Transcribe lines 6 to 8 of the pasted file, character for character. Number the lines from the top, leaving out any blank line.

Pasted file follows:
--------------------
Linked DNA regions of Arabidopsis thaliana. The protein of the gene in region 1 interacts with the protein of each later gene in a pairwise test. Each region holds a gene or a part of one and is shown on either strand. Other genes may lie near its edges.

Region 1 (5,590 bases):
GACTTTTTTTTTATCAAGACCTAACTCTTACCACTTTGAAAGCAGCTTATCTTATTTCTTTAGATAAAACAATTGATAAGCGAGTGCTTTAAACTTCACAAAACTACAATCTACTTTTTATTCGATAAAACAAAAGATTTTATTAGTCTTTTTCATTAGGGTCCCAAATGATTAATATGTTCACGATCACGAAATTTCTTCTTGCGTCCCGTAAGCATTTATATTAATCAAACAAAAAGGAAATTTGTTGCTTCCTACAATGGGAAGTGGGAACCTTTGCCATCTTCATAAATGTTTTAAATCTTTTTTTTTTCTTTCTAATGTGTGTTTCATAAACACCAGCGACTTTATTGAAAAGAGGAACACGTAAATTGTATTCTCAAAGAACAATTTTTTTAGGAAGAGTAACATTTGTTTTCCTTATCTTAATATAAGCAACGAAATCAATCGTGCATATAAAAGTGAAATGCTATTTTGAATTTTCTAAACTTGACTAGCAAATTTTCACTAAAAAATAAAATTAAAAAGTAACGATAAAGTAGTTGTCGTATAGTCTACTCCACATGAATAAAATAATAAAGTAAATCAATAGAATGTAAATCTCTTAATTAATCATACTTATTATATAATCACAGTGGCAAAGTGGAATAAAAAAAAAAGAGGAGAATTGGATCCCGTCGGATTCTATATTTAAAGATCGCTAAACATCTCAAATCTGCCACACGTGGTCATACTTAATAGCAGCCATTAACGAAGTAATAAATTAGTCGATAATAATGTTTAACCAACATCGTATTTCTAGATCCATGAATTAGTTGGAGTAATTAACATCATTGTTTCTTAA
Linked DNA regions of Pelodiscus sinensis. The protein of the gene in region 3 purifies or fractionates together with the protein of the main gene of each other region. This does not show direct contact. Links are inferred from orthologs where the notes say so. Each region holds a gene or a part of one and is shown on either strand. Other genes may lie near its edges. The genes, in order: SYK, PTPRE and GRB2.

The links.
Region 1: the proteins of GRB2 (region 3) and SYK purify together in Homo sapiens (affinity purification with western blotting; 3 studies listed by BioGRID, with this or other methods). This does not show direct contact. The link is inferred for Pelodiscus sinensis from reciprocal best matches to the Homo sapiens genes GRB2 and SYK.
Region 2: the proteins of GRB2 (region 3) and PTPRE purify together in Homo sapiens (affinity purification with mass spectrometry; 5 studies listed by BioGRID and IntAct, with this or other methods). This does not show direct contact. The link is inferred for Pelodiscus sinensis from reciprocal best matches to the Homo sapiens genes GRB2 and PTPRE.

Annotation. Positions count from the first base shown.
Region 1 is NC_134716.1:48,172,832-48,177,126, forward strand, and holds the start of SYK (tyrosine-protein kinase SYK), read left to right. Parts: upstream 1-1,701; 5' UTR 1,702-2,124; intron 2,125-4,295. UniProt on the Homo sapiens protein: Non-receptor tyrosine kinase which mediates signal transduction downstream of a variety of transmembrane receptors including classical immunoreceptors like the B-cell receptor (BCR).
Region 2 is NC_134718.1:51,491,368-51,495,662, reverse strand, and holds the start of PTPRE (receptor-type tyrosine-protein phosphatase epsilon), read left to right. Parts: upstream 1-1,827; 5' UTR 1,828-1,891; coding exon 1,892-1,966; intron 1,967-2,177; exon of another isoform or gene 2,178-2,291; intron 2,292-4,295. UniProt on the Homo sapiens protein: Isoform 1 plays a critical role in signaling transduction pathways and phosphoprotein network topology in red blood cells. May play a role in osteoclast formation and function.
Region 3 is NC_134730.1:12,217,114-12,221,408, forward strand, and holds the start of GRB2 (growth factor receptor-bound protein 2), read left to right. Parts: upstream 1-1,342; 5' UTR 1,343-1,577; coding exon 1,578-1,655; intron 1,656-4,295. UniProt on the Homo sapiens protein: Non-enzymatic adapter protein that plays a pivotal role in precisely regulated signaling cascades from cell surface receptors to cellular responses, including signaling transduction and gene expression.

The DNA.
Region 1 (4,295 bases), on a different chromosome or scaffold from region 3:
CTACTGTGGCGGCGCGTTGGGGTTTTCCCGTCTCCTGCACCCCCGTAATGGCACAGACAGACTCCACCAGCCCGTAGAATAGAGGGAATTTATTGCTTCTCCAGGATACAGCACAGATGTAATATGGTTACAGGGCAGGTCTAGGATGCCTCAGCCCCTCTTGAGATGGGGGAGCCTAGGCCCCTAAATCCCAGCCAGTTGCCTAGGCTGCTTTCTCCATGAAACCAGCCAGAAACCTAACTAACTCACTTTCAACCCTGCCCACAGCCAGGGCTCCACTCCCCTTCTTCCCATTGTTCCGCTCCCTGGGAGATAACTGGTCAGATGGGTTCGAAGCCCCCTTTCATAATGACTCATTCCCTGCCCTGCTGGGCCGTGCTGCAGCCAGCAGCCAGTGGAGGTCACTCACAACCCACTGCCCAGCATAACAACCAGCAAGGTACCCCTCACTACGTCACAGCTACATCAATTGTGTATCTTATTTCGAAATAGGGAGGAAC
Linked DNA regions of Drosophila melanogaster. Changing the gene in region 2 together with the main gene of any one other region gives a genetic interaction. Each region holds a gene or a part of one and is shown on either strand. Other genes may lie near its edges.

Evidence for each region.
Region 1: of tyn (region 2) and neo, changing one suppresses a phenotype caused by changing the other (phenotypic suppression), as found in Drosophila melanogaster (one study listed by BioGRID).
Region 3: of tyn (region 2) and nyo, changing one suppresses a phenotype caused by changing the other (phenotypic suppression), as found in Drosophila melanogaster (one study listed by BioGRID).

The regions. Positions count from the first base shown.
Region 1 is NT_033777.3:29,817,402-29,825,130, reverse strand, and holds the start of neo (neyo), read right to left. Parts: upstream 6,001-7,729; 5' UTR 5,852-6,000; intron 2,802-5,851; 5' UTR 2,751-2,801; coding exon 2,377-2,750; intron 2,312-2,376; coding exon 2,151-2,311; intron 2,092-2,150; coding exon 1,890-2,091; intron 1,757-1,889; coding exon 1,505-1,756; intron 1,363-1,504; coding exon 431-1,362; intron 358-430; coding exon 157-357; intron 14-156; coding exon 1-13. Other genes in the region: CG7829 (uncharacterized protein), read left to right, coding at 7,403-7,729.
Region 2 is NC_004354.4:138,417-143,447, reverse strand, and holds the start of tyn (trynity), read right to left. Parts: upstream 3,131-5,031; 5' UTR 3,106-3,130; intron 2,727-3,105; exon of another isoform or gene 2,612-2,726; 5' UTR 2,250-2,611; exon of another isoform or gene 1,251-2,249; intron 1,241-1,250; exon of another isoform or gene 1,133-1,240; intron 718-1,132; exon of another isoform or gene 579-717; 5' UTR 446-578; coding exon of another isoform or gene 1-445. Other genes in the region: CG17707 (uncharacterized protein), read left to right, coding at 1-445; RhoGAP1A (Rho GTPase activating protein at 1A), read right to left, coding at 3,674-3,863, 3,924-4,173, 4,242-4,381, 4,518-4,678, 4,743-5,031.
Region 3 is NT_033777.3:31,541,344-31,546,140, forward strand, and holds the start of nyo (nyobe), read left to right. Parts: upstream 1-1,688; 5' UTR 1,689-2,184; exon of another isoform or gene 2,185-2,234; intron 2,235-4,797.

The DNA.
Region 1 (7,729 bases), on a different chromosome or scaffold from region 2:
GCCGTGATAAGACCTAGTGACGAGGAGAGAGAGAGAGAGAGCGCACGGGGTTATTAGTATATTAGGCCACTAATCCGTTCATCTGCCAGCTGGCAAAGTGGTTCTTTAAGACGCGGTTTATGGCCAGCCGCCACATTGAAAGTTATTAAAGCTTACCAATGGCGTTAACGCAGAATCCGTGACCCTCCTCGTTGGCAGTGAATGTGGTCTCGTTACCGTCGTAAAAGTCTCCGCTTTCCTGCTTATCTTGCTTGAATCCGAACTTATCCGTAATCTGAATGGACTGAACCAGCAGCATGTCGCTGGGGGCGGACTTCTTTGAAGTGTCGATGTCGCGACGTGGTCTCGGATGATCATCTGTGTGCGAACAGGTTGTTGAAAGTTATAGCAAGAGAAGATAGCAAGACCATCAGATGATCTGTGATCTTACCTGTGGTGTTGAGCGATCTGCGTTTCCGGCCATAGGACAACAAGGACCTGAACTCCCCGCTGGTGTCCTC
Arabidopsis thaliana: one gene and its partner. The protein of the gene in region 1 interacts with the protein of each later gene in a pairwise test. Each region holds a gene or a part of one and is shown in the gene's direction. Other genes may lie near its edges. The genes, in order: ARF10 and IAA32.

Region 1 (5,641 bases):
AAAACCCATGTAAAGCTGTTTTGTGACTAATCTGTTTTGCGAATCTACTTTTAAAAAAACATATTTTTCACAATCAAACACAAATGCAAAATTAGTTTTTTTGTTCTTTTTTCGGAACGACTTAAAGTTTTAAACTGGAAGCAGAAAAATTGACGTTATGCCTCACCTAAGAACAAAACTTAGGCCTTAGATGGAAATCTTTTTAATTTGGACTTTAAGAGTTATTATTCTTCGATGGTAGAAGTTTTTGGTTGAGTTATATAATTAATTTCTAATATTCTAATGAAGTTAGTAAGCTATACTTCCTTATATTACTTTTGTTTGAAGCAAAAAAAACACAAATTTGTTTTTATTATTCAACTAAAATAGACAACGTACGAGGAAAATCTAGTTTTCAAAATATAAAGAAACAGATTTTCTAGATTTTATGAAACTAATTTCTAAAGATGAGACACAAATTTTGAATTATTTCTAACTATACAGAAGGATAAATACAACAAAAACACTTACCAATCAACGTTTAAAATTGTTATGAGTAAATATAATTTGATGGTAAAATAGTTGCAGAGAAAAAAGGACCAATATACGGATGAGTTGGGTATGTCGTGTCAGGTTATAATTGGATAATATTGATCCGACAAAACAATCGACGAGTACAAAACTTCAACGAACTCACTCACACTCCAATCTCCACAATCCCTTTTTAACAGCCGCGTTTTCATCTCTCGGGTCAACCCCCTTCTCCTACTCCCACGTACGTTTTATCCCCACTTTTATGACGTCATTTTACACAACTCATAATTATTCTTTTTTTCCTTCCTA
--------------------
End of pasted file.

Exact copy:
Region 1: the proteins of GRB2 (region 3) and SYK purify together in Homo sapiens (affinity purification with western blotting; 3 studies listed by BioGRID, with this or other methods). This does not show direct contact. The link is inferred for Pelodiscus sinensis from reciprocal best matches to the Homo sapiens genes GRB2 and SYK.
Region 2: the proteins of GRB2 (region 3) and PTPRE purify together in Homo sapiens (affinity purification with mass spectrometry; 5 studies listed by BioGRID and IntAct, with this or other methods). This does not show direct contact. The link is inferred for Pelodiscus sinensis from reciprocal best matches to the Homo sapiens genes GRB2 and PTPRE.

Annotation. Positions count from the first base shown.